Tuesday, May 26, 2009

First MS Day

World MS Day GOAL:
50,000 letters to Congress
by midnight on
Wednesday, May 27th!

Demand quality, affordable health care for Americans living with MS.

Click here to send a letter to your elected officials:

Rep. Harry Mitchell
Sen. Jon Kyl
Sen. John McCain

May 27 marks the first-ever World MS Day and over 100 nations around the globe are joining together to build awareness for multiple sclerosis. One of the greatest overarching needs around the world is for quality, affordable health care to ensure all people with MS can lead a life of possibility, dignity and fulfillment.

Here in the United States, for the first time in nearly 17 years Washington leaders appear serious about fixing our broken health care system. Tell Congress that now is the time to fix health care. Help us reach our goal: 50,000 letters to Congress by midnight on May 27th!

We have an incredible opportunity to make our voices heard in support of accessible, affordable health care coverage for all. Our legislators need to know that it is time for the right reforms right now.

As I write this, National MS Society staff and volunteers are meeting with members of Congress about the Society's health care reforms principles. These principles need to be incorporated into new health care policies if people with MS are going to be able to move forward with their lives.

In honor of World MS Day, let us unite to support these efforts with a national wave of grassroots action. Will you help? Write your legislators and speak out for quality, affordable health care by midnight on World MS Day, May 27th.

Decisions your elected leaders are about to make will impact how we receive our health care for generations to come. We can't miss this opportunity!

Below is the set of health care reform principles developed by Society volunteers and activists. With your help, we can put these principles in front of our policymakers. They include:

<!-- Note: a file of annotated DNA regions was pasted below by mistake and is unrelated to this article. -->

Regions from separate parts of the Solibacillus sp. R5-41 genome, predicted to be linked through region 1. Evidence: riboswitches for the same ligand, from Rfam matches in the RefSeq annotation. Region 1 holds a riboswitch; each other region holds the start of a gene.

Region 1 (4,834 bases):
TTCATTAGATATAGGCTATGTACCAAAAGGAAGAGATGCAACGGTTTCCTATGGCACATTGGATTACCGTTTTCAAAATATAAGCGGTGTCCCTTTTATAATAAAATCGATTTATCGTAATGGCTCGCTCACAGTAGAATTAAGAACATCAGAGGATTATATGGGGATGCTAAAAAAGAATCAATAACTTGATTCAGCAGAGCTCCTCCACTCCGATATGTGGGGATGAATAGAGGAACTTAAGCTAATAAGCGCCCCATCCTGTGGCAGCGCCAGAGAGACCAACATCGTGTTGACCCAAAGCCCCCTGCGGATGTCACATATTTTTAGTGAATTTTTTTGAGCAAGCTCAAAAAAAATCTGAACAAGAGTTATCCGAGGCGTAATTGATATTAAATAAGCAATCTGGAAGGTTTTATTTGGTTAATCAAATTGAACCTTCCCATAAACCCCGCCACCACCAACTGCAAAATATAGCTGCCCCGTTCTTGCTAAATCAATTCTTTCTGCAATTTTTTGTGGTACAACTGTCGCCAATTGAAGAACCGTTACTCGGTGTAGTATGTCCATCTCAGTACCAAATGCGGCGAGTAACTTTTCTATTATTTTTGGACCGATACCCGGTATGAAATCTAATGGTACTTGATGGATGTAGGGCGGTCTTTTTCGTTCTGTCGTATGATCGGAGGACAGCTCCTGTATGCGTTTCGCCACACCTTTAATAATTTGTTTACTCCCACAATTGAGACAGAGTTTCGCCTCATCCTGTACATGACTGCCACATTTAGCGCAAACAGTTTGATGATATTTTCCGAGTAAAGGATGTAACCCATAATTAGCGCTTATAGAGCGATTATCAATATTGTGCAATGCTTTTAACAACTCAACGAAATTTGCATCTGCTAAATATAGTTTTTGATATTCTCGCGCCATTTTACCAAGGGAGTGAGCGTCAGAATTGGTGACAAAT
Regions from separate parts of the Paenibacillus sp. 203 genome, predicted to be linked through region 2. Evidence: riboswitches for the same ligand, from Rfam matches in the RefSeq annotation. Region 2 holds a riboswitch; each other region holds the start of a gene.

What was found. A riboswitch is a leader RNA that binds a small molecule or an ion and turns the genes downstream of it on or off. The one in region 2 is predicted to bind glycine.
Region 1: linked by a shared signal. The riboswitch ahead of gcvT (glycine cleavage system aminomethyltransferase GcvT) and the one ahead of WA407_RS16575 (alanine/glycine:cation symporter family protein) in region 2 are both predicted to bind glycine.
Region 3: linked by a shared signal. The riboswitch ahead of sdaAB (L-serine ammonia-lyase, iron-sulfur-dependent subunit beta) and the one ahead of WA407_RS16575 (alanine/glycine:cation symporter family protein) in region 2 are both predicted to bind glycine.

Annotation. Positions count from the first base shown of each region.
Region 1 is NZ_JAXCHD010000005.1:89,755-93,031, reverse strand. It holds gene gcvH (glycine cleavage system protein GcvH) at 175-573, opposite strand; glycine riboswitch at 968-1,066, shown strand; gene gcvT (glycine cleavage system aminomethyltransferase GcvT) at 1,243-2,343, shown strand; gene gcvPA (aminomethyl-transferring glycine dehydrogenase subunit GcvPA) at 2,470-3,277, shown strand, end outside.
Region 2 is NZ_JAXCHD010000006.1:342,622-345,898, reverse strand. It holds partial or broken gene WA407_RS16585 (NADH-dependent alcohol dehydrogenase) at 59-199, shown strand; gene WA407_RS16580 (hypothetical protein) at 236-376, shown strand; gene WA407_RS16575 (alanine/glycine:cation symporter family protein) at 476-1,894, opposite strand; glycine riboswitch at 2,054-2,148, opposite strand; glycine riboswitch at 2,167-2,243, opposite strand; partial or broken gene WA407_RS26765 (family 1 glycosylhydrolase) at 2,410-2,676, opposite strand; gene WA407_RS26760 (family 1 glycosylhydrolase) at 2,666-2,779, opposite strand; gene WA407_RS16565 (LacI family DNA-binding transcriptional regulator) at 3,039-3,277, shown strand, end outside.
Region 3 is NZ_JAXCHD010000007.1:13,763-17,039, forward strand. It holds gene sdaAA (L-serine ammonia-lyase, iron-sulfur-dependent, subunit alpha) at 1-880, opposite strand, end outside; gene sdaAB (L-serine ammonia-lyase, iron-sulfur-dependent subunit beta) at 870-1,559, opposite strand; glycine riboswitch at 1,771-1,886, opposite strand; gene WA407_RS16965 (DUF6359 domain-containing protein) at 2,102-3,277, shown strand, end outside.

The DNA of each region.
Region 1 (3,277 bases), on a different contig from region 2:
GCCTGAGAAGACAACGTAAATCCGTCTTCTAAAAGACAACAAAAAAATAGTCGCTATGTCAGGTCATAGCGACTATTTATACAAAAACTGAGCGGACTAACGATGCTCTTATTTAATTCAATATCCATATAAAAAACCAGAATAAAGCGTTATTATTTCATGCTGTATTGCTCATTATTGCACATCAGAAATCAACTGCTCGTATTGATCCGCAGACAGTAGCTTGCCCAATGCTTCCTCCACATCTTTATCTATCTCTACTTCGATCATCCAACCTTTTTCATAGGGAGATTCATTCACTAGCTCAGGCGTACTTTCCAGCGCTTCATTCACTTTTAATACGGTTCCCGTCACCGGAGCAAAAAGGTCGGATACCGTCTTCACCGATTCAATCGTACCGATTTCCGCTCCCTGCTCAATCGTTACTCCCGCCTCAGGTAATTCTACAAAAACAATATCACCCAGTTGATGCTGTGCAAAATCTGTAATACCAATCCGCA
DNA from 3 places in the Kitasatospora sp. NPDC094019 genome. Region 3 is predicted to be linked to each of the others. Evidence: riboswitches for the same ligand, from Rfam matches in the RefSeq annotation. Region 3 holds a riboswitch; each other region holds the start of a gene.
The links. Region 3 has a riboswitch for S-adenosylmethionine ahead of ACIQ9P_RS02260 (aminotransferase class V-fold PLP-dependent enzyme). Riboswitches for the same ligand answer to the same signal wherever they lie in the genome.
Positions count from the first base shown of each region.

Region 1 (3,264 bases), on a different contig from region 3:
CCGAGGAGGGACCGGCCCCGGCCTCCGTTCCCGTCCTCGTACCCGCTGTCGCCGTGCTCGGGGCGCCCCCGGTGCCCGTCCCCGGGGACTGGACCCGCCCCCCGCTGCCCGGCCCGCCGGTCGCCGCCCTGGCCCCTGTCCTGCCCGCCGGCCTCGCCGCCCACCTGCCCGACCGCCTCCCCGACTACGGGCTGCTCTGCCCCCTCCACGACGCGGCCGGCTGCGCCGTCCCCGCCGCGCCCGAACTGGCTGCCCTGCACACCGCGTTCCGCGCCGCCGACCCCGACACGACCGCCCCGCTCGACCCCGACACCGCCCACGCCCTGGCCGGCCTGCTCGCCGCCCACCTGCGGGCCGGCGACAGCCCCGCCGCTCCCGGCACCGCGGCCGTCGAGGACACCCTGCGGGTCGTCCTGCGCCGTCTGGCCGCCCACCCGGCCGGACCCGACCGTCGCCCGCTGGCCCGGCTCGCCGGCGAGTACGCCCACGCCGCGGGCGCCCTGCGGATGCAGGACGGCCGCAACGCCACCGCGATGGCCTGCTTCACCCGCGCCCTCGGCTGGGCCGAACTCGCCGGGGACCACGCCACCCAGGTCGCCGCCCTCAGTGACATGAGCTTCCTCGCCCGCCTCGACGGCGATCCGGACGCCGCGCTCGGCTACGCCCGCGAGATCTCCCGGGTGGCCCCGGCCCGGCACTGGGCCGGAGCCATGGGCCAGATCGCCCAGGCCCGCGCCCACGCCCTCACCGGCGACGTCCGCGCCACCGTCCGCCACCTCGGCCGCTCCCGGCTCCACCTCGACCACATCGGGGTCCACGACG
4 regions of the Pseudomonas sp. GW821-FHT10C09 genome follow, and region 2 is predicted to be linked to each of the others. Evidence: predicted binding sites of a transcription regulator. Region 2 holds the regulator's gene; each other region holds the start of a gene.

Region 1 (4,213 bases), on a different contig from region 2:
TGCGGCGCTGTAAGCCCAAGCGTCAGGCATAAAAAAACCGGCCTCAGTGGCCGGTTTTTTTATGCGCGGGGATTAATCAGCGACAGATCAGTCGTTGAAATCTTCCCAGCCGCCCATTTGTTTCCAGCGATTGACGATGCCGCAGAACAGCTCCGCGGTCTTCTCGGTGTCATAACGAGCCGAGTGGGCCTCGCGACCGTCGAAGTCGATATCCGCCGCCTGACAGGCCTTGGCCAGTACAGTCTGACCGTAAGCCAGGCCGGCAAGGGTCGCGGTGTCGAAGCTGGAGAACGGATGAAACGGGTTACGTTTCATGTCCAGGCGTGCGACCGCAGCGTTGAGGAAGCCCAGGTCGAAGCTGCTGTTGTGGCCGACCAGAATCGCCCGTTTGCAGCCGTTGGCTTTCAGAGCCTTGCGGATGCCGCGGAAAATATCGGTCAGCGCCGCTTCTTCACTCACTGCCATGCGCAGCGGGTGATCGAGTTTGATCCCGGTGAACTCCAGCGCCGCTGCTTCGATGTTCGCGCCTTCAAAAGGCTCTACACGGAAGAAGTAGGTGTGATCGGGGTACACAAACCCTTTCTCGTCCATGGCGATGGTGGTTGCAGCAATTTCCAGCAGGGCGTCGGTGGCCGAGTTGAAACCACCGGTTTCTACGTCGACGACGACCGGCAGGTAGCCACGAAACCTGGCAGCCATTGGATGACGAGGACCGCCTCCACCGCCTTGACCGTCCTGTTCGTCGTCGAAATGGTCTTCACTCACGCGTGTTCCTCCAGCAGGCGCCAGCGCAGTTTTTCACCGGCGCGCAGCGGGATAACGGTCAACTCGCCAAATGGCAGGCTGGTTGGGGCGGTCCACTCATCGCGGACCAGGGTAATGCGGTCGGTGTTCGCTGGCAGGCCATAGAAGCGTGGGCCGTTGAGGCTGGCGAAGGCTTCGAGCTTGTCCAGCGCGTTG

Accessible health care coverage
Affordable health care services and coverage
Standards for coverage of specific treatments
Elimination of disparities in care
Comprehensive, quality health care available to all
Increased value of health care
Access to high-quality, long-term supports and services
Take action now - tell your legislators to create health care policies that work for people living with MS and their families.

If we can deliver 50,000 letters to Congress by midnight on World MS Day, we will send the message that we are united on behalf of all people affected by MS.

Thank you for standing with me at this important moment,

Scott Hanson
MS Activist, diagnosed in 1998

Saturday, May 23, 2009


Vanity is an often amusing thing. I'm 47 years old. You'd think I'd be past that.

I give myself a daily injection (my therapy is Copaxone). Do you think it bothers me to do the injection each night? Nope, not at all. Do you think that the needle bothers me? Nope, not at all. Do you think I have trouble remembering the routine? Nope, not at all.

I'm very blessed in that I have absolutely no reactions or side effects to the actual drug.

No ... do you know what I fume about?!? I fume because no matter how often I go to the gym ... no matter how flat my stomach actually is ... no matter what efforts I go to ... my stomach will always be less than perfect because of the injections.

Pitiful, huh?

Friday, May 22, 2009


Today I ran and jumped and played with the dogs at the park.

Today I spent time with friends who allow me to be absolutely real with no worries about interpretation.

Today I had carrot cake.

Today I slept in an hour later than usual.

Today is barely half over and I have many moments left to spend.

Today is good and I am thankful.

Sunday, May 3, 2009


A month of busy-ness has flown by, my life continuing to adapt to the concept of being a student again. Work, home, kids, and now study fill my days and almost make me forget "it".

Until the day scheduled for the semi-annual testing rolls around. And then I am reminded in technicolor and panavision that indeed I do have a chronic illness - one that requires MRI's, dye injections, evoked potential testing, therapy evaluations. Thankfully, all appears well.

However, the frustration of the reminder lingers.